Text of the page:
Veteran uses company to put veterans to work
Millennium Security Services gives military service priority
JOHNS CREEK, Ga. – Michael E. Mizell, president and CEO of his company Millennium Security Services, doesn’t just hire veterans because it is patriotic, he hires them because it makes good business sense.
Mizell retired from the U.S. Army as a lieutenant colonel and returned home to Atlanta in 1994 – a most fortuitous time for him as it turned out.
His former commander, retired Gen. Michael Spiglemire, had just become deputy director for operations for the Atlanta Olympic Committee. Part of his job was to provide security for the work site and he needed a right-hand man to do the day-to-day management of securing 21 acres of Olympic property under construction.
After the Olympics, Mizell helped launch a start-up security company, Millennium Security Services, that he built up quickly to $1 million in revenues with corporate clients that included Cousins Properties.
The recent recession was hard, but Millennium Security is bouncing back. But always Mizell was looking to hire veterans. Being ex-military himself, he understood a veteran’s sense of duty, work ethic and dependability.
“I always made it my rule to hire a vet first. Not the least of which is it is good business. When you hire a veteran, you are getting a person who understands how to follow orders, how to fit in under a chain of command and how to take instruction,” Mizell said.
You can tell Mizell is just a guy who likes soldiers.
“Right now, I would say 72 percent of my employees are vets,” he said.
Many of them start out as $10 an hour personal entry attendants – they’ll man a gated entry. But for many, it is just the beginning of bigger things.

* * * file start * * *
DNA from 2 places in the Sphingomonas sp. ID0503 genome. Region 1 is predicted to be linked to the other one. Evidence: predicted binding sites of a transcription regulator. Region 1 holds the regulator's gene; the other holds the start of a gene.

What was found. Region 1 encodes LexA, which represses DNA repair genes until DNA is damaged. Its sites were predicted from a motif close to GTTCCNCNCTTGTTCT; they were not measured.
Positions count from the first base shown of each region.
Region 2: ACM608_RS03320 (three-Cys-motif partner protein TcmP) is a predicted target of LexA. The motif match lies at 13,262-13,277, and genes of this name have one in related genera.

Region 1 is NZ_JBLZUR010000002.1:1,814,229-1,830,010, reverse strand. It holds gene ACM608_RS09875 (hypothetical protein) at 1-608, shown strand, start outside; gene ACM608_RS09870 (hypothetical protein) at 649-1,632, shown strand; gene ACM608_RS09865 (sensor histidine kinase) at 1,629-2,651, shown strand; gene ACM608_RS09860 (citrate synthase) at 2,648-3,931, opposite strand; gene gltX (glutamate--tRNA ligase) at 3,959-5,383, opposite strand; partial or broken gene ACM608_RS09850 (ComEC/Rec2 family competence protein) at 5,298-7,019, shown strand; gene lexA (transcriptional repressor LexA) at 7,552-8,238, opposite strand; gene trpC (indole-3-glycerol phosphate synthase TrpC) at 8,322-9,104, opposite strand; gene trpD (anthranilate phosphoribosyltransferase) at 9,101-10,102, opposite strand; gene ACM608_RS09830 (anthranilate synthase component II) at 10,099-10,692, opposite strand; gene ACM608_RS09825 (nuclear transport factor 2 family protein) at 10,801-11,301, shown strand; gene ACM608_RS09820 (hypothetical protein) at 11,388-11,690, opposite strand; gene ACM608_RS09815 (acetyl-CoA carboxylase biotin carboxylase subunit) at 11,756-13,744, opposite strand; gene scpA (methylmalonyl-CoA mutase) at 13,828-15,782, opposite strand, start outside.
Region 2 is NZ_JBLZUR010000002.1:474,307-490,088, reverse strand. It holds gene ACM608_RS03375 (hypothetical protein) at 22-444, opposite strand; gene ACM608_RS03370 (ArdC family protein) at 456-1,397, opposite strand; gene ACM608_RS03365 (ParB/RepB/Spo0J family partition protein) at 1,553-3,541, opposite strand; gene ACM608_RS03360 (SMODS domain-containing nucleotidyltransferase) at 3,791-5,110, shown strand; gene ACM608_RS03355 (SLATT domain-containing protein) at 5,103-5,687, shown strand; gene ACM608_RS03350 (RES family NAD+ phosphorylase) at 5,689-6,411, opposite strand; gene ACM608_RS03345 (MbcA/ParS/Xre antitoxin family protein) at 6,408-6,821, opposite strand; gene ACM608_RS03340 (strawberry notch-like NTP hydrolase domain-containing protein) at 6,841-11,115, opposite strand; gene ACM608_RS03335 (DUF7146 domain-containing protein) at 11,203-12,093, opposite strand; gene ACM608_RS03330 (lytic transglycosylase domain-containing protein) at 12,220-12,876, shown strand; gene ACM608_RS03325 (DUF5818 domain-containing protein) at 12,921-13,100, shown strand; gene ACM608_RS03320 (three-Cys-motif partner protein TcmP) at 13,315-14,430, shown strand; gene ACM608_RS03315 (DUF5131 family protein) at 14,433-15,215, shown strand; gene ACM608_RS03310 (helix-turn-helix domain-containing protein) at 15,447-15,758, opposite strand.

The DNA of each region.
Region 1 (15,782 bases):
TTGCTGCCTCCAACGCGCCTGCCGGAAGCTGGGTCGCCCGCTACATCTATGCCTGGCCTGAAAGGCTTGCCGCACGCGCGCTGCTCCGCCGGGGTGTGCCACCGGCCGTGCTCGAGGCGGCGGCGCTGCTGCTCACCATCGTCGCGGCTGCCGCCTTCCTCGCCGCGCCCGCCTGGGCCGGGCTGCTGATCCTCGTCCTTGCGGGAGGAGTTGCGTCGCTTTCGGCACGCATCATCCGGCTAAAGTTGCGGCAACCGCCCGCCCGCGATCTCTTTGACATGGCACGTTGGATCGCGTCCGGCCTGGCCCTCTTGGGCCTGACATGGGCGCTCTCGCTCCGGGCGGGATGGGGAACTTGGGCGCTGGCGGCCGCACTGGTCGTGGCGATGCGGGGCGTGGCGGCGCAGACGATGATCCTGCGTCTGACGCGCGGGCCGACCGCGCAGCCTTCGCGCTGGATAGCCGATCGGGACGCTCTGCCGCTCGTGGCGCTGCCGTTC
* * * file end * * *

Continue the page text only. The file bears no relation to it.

“I remember one guy we had who worked as a guard during the day at Coca Cola and went to school at night,” said Mizell.
“The day he got his diploma, Coca Cola had a personnel man at his graduation and presented him with a $55,000-a-year job as a data technician.”
Days like that give Mizell a lot of satisfaction in what he does.
“I get a lot of satisfaction out things like that. All of my people are aiming for something bigger. I love being the platform that launches them into a new career.”
The Georgia Department of Labor has recognized Mizell six times as Georgia’s Small Business Veteran Employer of the Year. He has been named National Veteran Employer of the year four times.
“I like getting awards, but the real thrill is seeing these vets turn their lives around,” he said.
With a down-sized military and still maintaining global commitments, Mizell says we are asking a lot from our servicemen and women.
“Sending people off for five and six tours not only creates fertile ground for PTSD and creates havoc for families trying to stay together,” he said.
“We need to do a better job of helping these vets when they come back and make sure they get any help they need.”